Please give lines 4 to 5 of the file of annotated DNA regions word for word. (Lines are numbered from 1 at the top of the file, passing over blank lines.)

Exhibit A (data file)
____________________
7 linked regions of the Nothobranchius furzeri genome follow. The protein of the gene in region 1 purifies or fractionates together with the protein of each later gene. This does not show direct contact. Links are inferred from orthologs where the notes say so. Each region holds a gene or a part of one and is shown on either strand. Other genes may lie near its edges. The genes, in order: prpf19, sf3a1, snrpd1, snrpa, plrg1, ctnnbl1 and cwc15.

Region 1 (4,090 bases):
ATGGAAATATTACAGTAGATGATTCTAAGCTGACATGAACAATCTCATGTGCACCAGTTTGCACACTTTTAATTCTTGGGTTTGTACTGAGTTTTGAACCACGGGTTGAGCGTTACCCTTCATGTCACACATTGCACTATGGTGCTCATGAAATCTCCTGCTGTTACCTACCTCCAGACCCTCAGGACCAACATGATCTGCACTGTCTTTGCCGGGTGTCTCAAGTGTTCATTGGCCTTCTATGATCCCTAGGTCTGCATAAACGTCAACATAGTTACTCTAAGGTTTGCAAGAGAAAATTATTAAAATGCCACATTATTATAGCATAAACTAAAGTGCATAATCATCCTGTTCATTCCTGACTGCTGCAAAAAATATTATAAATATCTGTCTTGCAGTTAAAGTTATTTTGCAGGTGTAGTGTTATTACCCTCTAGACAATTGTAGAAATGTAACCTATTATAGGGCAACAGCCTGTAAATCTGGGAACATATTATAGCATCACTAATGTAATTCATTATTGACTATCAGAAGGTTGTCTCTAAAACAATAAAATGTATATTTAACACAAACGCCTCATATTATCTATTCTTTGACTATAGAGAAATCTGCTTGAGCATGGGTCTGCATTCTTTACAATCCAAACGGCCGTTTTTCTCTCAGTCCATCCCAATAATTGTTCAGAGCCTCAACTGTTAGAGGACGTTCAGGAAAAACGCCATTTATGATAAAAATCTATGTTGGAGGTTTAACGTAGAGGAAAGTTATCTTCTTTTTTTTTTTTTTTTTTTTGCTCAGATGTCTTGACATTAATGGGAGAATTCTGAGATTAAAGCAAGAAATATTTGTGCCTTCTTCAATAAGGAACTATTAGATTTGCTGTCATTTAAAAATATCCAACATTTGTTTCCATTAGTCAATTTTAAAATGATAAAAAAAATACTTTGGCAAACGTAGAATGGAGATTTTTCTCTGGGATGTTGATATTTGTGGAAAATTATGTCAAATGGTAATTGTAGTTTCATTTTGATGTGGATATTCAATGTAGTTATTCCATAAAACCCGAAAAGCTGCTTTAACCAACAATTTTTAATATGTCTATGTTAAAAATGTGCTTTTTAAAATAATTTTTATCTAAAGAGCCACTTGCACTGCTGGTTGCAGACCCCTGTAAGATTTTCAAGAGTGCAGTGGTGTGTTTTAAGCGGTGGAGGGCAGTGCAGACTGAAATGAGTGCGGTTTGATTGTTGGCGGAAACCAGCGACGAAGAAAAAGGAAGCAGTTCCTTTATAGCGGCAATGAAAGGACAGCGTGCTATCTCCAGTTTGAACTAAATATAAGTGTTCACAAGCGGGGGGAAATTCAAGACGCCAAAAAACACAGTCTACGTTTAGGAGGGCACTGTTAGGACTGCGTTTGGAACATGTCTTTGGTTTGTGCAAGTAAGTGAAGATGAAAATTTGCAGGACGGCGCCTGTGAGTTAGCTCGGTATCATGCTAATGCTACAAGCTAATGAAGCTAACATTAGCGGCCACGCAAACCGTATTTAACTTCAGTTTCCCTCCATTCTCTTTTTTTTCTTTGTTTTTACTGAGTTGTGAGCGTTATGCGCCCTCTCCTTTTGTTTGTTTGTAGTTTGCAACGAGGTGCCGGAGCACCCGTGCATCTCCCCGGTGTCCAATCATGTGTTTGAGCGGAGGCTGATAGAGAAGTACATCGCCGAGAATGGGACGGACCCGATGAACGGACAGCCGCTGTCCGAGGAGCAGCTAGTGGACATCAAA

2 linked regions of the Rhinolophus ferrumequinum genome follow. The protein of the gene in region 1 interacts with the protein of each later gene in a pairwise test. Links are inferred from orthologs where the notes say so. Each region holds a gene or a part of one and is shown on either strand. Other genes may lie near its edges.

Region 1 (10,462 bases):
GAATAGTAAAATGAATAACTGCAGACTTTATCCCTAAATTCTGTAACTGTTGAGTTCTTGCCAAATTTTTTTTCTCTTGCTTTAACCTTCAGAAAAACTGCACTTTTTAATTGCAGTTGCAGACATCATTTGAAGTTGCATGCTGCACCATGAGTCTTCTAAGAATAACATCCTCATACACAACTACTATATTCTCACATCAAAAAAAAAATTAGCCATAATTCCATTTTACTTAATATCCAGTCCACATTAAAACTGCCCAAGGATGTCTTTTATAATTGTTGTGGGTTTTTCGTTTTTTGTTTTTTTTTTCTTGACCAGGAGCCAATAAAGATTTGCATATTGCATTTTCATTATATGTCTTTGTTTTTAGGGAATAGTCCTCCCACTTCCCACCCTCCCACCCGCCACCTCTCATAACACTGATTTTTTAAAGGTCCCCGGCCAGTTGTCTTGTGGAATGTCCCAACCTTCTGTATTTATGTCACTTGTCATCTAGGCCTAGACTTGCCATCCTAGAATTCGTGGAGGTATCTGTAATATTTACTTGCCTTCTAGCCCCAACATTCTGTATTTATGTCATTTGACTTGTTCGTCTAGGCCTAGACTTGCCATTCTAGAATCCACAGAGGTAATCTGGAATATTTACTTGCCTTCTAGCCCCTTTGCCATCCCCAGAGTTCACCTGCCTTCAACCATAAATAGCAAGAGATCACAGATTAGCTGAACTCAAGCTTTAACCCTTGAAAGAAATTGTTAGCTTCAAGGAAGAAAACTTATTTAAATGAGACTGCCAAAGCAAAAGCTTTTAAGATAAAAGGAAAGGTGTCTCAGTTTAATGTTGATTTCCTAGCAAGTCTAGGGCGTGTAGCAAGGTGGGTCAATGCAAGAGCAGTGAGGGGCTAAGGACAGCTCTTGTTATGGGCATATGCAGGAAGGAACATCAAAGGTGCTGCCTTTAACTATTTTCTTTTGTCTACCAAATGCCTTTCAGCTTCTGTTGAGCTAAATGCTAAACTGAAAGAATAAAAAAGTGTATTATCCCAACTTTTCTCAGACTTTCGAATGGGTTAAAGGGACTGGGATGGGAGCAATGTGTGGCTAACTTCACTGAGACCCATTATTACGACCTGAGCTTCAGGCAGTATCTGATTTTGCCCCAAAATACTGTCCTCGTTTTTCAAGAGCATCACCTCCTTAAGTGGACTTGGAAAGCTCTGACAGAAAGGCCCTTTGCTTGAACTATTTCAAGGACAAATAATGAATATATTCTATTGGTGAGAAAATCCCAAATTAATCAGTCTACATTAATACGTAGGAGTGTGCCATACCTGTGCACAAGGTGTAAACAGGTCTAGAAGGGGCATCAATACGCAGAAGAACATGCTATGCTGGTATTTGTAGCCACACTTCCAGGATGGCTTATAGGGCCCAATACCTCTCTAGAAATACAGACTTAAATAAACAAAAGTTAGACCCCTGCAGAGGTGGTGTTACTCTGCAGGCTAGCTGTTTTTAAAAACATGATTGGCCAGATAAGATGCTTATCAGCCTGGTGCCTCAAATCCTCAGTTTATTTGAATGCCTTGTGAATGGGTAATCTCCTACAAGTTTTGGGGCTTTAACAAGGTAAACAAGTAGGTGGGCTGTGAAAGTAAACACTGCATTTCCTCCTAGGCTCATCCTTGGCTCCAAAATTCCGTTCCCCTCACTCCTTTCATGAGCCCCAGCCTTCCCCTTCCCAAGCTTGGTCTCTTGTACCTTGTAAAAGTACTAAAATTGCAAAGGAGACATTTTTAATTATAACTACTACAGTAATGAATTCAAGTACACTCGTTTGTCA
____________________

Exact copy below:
2 linked regions of the Rhinolophus ferrumequinum genome follow. The protein of the gene in region 1 interacts with the protein of each later gene in a pairwise test. Links are inferred from orthologs where the notes say so. Each region holds a gene or a part of one and is shown on either strand. Other genes may lie near its edges.

Region 1 (10,462 bases):